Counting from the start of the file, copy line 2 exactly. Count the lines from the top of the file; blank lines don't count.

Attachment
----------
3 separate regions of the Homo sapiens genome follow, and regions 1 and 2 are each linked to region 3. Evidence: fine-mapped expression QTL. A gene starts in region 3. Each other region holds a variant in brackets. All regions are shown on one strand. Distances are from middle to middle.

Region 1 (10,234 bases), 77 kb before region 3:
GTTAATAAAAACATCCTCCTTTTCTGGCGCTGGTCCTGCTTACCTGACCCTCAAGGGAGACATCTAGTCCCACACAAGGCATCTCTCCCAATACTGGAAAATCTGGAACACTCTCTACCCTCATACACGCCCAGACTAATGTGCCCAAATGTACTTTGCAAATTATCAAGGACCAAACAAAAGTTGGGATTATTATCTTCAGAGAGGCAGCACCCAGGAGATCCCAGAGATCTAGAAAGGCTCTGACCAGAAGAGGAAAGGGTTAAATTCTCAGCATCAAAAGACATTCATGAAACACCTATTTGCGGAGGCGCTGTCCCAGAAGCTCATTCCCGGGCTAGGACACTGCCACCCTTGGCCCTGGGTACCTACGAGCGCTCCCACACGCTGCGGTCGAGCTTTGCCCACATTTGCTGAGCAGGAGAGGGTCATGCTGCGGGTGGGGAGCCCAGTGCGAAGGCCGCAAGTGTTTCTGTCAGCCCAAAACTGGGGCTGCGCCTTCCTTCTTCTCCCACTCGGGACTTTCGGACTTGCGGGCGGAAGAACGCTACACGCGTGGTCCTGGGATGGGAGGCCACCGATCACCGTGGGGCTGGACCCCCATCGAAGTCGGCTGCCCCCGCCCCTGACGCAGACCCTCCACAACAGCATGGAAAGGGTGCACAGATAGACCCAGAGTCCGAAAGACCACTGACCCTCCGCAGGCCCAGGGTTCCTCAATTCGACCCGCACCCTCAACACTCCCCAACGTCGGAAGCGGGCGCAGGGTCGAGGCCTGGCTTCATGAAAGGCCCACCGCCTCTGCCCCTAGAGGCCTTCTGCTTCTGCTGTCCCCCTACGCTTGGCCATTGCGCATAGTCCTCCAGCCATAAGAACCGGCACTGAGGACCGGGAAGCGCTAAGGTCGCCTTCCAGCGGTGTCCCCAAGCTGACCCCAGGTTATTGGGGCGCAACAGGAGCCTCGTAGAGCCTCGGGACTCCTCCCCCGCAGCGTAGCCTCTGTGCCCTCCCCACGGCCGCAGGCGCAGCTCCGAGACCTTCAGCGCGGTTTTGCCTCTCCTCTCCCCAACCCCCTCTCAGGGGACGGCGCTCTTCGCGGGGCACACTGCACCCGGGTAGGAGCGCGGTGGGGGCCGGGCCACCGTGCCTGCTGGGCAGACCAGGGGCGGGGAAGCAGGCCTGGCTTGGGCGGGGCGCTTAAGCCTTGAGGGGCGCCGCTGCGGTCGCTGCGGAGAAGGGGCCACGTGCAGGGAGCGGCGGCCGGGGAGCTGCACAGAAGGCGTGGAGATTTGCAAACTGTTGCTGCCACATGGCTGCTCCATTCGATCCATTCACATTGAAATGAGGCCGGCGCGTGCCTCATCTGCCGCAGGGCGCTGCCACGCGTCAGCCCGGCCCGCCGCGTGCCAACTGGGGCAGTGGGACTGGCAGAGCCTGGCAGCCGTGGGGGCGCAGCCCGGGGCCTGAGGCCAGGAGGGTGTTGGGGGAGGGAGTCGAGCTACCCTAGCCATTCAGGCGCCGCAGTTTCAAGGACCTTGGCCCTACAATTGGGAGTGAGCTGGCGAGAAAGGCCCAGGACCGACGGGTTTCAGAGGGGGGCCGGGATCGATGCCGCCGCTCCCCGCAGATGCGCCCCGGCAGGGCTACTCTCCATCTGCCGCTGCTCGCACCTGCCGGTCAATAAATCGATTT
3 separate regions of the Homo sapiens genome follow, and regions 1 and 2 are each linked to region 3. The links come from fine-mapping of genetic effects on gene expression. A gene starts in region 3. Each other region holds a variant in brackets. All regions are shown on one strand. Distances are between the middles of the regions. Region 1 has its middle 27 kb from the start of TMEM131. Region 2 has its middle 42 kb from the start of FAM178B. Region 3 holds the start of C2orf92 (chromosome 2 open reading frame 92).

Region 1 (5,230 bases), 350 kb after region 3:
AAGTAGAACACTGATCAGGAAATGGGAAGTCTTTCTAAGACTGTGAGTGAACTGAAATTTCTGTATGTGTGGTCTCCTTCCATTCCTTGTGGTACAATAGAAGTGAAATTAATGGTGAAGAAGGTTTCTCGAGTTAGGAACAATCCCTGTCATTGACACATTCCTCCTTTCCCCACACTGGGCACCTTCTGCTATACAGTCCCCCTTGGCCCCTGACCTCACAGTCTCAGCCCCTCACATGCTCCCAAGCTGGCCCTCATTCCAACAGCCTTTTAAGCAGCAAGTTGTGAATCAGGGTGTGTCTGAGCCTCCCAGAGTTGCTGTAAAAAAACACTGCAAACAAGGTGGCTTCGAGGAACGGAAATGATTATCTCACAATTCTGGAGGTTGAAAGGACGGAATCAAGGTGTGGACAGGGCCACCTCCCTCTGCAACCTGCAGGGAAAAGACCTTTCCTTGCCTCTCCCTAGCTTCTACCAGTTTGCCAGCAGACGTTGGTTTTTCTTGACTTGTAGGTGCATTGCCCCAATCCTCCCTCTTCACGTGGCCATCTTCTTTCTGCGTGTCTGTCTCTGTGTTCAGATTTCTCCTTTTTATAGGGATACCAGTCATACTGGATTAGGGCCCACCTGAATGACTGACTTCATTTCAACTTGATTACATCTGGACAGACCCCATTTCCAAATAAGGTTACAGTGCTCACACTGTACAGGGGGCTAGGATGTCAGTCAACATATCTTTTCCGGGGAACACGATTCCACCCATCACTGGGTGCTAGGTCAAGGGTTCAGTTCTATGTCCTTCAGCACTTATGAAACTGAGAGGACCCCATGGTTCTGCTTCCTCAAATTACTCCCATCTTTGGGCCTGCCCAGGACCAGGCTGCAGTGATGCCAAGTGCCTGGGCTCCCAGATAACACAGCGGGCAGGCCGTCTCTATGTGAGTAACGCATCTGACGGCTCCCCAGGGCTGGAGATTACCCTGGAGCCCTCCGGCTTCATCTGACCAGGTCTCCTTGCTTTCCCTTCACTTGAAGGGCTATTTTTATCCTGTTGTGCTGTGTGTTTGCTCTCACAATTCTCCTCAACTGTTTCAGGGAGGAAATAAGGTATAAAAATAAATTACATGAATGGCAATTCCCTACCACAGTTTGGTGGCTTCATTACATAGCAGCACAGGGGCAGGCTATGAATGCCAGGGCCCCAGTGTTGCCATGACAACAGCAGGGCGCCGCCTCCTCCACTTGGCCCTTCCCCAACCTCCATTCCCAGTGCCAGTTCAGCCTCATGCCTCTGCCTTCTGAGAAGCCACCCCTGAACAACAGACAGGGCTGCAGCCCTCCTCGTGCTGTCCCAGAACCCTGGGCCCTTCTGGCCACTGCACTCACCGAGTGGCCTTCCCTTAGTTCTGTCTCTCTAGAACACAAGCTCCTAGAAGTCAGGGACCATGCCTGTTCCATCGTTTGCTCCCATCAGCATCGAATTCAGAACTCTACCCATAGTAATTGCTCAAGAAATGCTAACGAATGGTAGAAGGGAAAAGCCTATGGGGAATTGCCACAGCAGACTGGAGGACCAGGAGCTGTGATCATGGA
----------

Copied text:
Region 1 (10,234 bases), 77 kb before region 3: